Common misconceptions about builders (and tradesmen)

I’ve written about being whistled and jeered at by white van men – but my man-haranguing is by no means strictly related to tradesmen in white vans. It could also be applied to suited men in the city, casually-dressed men in the media, doctors or dentists – I just happen to come across more tradesmen, as I work from home, than male city workers or medical professionals.

Yet the others seem to receive comparatively less criticism for their harassment of women. And so, now that I’ve eased my conscience by declaring that some tradesmen wolf-whistle but so do all men of that calibre (and by calibre – I mean mindset; independent of their profession) – I’d like to overturn some common misconceptions about builders and tradesmen.

Firstly, the belief that as tradespeople haven’t necessarily been to university, or studied higher education, they are less intelligent – is wholly flawed. The prerequisites for plumbing a house, building a loft extension, wiring up a lighting system are the ability to think logically and practically, to work out difficult sums and angles, to decipher where any problems may be stemming from and to rectify them.

I went upstairs in my flat this morning to inspect the building work that my husband, brother and friend (all builders) are doing and, in a day, they’d removed half the roof, rebuilt a solid timber structure and were beginning to rebuild the exterior:

We marvel at architecture around the world – the work of wise architects – but forget that without builders, there would be no construction. Who do you think built the Taj Mahal? Certainly not the architect who designed it. It was built by hundreds of builders, some of whom – so the story goes – had their hands amputated post-construction to ensure they couldn’t attempt to build anything emulating the Taj Mahal ever again. There is an art to construction, as there is an art to design.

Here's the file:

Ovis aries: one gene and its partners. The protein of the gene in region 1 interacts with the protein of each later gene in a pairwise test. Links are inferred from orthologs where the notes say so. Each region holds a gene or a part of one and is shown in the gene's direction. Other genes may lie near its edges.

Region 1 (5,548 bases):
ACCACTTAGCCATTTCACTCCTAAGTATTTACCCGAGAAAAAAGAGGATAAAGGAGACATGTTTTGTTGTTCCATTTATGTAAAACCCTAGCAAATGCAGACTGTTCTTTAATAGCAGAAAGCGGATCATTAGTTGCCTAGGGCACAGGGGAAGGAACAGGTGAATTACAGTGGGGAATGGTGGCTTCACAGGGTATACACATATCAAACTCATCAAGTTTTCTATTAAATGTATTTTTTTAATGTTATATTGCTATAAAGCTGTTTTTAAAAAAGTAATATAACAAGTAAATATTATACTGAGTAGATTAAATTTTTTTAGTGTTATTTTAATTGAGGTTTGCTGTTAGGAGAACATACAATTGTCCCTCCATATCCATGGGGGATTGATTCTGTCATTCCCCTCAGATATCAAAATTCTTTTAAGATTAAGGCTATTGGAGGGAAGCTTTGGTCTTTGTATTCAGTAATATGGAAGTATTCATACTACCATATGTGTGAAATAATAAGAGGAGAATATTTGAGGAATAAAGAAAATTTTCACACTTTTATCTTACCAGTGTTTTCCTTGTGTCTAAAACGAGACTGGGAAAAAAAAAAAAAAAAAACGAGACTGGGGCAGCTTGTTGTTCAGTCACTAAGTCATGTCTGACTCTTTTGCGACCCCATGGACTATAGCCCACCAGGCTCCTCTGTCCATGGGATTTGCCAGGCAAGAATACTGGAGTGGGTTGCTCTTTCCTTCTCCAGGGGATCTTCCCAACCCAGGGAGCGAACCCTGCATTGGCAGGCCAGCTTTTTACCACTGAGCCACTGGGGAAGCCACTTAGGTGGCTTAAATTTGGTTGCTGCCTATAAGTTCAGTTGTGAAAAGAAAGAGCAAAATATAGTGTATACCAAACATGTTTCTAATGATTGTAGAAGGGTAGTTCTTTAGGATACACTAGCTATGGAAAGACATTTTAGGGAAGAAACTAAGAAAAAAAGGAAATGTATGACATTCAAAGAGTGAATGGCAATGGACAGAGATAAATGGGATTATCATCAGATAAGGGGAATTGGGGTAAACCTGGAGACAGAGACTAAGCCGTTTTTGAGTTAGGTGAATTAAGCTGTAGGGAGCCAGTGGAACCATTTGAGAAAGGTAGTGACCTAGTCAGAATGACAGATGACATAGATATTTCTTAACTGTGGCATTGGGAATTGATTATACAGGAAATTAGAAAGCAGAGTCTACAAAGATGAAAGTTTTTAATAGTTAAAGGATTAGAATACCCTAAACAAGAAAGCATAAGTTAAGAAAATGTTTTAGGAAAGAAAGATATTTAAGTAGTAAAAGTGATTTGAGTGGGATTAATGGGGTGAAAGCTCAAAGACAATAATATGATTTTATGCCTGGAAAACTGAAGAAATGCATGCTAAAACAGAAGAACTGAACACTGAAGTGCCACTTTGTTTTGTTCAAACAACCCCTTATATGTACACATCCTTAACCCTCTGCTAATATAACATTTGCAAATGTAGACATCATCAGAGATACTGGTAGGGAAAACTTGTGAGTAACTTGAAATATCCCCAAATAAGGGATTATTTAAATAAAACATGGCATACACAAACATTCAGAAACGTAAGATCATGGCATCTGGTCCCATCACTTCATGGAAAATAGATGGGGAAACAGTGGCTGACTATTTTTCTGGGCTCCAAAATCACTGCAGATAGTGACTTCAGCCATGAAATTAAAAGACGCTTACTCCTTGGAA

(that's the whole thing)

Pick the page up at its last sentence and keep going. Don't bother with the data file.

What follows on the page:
Another fallacy is that builders drink fifteen cups of tea a day, only read The Sun (or look at the pictures – particularly page 3) and eat a full English every day. I can only speak for the builders I know – but my brother and his crew of workers don’t drink tea at all, I don’t see The Sun – or any other red top tabloids – on any of the sites and they often take boiled veg and steamed fish to work in a Tupperware because they are, believe it or not, health-conscious. Same with my husband.

You might think that having male builders working on your house will mean the toilet seat perpetually lifted and skid marks lurking in the loo. And you’d be right. But it would also happen if your dad was in your house, or your sister’s boyfriend, or your nephew. It’s not builders: it’s men.

Yesterday morning on Woman’s Hour there was a discussion about equal pay and the fact that there aren’t enough female electricians in employment. But it also transpired that there are very few women applying to train as electricians. That is probably because trades: plumbing, decorating, electrical, carpentry etc – are aimed at men. It remains a male-dominated world because women are not invited to join. The mere fact that ‘tradespeople’ – as a term – doesn’t exist on Microsoft Word is indicative of a wider belief: that only men can have a trade (‘tradesmen’ doesn’t trigger the red squiggly ‘spell-check’ line).

Perhaps if the trades were more accessible for women – if there were equal numbers of painter men and women, builder men and women, electrician men and women – the tradesman stereotype would be stamped out for good. Unless those women started wolf-whistling at men, flicking through The Sun, downing cup after cup of PG Tips… and then we could blame the trade rather than accepting the simple fact that it is the man, not the profession, that decides whether or not women deserve respect.

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